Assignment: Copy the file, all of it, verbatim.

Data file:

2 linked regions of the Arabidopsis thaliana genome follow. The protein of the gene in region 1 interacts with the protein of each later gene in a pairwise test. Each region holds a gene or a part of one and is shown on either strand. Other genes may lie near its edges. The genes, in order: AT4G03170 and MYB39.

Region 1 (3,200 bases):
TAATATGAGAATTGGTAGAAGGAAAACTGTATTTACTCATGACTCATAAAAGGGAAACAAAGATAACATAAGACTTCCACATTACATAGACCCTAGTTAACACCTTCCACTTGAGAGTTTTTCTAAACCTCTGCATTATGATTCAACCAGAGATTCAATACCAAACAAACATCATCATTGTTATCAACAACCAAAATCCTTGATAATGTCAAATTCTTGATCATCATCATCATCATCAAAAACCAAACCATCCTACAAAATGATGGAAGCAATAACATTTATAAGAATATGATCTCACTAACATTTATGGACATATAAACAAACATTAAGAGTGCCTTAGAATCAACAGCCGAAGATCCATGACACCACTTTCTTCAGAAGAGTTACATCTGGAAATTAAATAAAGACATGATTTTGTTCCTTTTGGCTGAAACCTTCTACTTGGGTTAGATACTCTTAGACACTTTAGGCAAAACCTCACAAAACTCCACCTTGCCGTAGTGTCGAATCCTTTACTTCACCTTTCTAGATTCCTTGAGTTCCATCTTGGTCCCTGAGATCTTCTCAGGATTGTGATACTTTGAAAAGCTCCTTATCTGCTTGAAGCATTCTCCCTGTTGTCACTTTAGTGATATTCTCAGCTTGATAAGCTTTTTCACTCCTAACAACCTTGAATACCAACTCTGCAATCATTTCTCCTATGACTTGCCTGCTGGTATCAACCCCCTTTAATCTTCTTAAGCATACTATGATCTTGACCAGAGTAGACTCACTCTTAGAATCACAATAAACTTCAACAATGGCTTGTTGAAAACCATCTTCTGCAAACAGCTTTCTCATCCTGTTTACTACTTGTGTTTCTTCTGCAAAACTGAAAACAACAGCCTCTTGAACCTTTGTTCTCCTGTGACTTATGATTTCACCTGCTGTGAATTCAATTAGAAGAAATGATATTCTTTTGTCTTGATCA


2 linked regions of the Arabidopsis thaliana genome follow. The protein of the gene in region 1 interacts with the protein of each later gene in a pairwise test. Each region holds a gene or a part of one and is shown on either strand. Other genes may lie near its edges. The genes, in order: AT4G03170 and MYB39.

Region 1 (3,200 bases):
TAATATGAGAATTGGTAGAAGGAAAACTGTATTTACTCATGACTCATAAAAGGGAAACAAAGATAACATAAGACTTCCACATTACATAGACCCTAGTTAACACCTTCCACTTGAGAGTTTTTCTAAACCTCTGCATTATGATTCAACCAGAGATTCAATACCAAACAAACATCATCATTGTTATCAACAACCAAAATCCTTGATAATGTCAAATTCTTGATCATCATCATCATCATCAAAAACCAAACCATCCTACAAAATGATGGAAGCAATAACATTTATAAGAATATGATCTCACTAACATTTATGGACATATAAACAAACATTAAGAGTGCCTTAGAATCAACAGCCGAAGATCCATGACACCACTTTCTTCAGAAGAGTTACATCTGGAAATTAAATAAAGACATGATTTTGTTCCTTTTGGCTGAAACCTTCTACTTGGGTTAGATACTCTTAGACACTTTAGGCAAAACCTCACAAAACTCCACCTTGCCGTAGTGTCGAATCCTTTACTTCACCTTTCTAGATTCCTTGAGTTCCATCTTGGTCCCTGAGATCTTCTCAGGATTGTGATACTTTGAAAAGCTCCTTATCTGCTTGAAGCATTCTCCCTGTTGTCACTTTAGTGATATTCTCAGCTTGATAAGCTTTTTCACTCCTAACAACCTTGAATACCAACTCTGCAATCATTTCTCCTATGACTTGCCTGCTGGTATCAACCCCCTTTAATCTTCTTAAGCATACTATGATCTTGACCAGAGTAGACTCACTCTTAGAATCACAATAAACTTCAACAATGGCTTGTTGAAAACCATCTTCTGCAAACAGCTTTCTCATCCTGTTTACTACTTGTGTTTCTTCTGCAAAACTGAAAACAACAGCCTCTTGAACCTTTGTTCTCCTGTGACTTATGATTTCACCTGCTGTGAATTCAATTAGAAGAAATGATATTCTTTTGTCTTGATCA